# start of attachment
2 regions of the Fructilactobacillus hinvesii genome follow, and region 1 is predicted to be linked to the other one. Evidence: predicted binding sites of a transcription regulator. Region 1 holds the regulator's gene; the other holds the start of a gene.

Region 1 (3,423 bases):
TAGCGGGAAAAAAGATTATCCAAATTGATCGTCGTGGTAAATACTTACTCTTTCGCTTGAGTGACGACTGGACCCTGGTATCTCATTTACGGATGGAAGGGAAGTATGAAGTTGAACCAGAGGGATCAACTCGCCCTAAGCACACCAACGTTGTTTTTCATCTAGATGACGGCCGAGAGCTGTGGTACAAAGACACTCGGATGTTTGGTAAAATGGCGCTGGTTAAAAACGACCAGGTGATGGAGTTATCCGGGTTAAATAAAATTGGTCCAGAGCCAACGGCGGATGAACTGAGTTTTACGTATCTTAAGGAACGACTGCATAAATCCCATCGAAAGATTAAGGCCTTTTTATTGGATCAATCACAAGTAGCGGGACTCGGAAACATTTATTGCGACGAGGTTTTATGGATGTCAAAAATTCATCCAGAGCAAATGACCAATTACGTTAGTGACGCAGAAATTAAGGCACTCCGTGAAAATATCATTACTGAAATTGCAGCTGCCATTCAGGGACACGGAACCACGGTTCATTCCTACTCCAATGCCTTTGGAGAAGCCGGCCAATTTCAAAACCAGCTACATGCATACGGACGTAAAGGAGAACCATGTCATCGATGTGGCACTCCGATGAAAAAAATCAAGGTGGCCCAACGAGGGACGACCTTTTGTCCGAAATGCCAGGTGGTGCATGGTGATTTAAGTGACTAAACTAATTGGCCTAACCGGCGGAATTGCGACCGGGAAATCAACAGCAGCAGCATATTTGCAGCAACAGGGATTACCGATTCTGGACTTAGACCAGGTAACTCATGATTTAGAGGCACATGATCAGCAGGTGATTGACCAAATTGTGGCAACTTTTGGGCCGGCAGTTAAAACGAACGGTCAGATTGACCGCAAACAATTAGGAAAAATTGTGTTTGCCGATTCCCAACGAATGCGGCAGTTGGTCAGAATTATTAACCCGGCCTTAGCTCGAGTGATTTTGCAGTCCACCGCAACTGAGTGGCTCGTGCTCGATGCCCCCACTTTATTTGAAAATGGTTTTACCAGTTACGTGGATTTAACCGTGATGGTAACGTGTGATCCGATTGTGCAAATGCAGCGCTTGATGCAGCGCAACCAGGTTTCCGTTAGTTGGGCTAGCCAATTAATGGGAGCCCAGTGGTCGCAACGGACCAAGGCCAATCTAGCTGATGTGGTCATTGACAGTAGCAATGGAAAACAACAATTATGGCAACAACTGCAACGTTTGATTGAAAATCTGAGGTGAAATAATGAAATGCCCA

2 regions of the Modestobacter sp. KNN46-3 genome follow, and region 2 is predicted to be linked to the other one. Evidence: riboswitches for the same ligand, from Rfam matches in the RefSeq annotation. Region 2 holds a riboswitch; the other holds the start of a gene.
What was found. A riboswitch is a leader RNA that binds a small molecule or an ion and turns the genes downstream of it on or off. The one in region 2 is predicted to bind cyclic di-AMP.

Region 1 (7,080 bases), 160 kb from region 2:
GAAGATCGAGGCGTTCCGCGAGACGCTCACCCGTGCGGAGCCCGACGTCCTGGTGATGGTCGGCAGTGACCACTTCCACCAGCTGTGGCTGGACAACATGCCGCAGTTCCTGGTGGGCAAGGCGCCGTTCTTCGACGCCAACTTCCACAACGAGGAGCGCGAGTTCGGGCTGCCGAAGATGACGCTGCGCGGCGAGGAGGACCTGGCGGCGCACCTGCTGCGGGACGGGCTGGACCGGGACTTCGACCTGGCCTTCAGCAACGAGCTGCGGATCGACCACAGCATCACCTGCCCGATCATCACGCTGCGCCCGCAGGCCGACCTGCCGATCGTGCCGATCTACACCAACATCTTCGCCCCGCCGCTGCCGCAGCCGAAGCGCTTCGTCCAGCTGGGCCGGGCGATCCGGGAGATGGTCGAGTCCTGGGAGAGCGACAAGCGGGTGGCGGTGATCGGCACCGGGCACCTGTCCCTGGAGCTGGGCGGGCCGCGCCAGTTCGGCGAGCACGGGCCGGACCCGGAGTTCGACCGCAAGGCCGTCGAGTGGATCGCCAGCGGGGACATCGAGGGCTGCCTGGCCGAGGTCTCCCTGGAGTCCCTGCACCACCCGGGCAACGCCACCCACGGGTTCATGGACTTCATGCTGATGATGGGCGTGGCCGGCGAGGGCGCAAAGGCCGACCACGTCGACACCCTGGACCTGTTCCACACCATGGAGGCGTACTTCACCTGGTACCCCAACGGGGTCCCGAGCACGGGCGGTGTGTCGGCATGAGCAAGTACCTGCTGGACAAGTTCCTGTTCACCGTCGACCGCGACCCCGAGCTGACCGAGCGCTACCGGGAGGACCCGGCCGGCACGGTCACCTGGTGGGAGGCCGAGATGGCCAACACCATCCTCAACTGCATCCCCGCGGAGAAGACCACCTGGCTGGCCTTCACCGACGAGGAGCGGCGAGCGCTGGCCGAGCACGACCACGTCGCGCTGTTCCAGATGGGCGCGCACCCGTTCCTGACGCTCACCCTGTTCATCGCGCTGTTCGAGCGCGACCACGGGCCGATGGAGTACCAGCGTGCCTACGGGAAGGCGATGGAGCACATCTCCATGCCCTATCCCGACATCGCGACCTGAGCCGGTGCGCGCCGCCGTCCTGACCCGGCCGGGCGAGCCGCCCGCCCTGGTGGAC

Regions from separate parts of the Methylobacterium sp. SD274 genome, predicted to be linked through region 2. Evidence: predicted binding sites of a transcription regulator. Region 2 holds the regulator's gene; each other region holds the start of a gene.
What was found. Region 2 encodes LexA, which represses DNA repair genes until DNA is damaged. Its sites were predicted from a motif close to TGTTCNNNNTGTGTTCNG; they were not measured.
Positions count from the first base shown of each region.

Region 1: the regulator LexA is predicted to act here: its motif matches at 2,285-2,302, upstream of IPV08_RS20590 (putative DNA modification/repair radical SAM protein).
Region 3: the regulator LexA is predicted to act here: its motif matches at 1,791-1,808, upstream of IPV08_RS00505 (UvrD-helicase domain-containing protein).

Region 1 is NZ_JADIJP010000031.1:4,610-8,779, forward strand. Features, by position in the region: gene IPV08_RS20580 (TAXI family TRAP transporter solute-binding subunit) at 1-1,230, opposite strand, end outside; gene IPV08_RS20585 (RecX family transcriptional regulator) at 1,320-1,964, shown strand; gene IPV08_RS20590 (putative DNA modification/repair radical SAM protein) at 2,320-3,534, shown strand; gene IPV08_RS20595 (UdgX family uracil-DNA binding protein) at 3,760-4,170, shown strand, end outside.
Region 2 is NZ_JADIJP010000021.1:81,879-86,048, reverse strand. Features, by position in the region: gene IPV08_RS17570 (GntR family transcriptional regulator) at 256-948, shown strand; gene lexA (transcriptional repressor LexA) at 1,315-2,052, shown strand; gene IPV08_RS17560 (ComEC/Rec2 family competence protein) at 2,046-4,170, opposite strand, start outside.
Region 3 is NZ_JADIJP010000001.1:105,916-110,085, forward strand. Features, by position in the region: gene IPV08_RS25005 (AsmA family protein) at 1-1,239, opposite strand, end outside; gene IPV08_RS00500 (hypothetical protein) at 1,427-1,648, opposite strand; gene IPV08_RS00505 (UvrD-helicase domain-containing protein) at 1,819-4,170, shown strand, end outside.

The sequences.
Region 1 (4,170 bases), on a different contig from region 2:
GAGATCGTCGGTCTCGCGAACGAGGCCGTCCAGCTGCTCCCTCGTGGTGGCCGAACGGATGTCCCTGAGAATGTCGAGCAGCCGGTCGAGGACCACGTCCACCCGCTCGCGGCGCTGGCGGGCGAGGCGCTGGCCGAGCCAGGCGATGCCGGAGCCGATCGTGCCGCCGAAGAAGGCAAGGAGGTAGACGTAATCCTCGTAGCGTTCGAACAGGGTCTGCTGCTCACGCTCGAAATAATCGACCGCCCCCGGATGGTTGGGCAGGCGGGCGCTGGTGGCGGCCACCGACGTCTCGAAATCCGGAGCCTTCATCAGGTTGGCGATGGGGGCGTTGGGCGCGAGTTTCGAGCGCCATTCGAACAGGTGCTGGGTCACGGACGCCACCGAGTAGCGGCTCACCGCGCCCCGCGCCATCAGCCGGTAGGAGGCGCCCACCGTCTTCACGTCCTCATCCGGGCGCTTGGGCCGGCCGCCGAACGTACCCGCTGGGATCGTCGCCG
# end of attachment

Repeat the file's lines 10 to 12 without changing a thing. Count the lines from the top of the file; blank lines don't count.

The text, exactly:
Positions count from the first base shown of each region.

Region 1: the regulator LexA is predicted to act here: its motif matches at 2,285-2,302, upstream of IPV08_RS20590 (putative DNA modification/repair radical SAM protein).
Region 3: the regulator LexA is predicted to act here: its motif matches at 1,791-1,808, upstream of IPV08_RS00505 (UvrD-helicase domain-containing protein).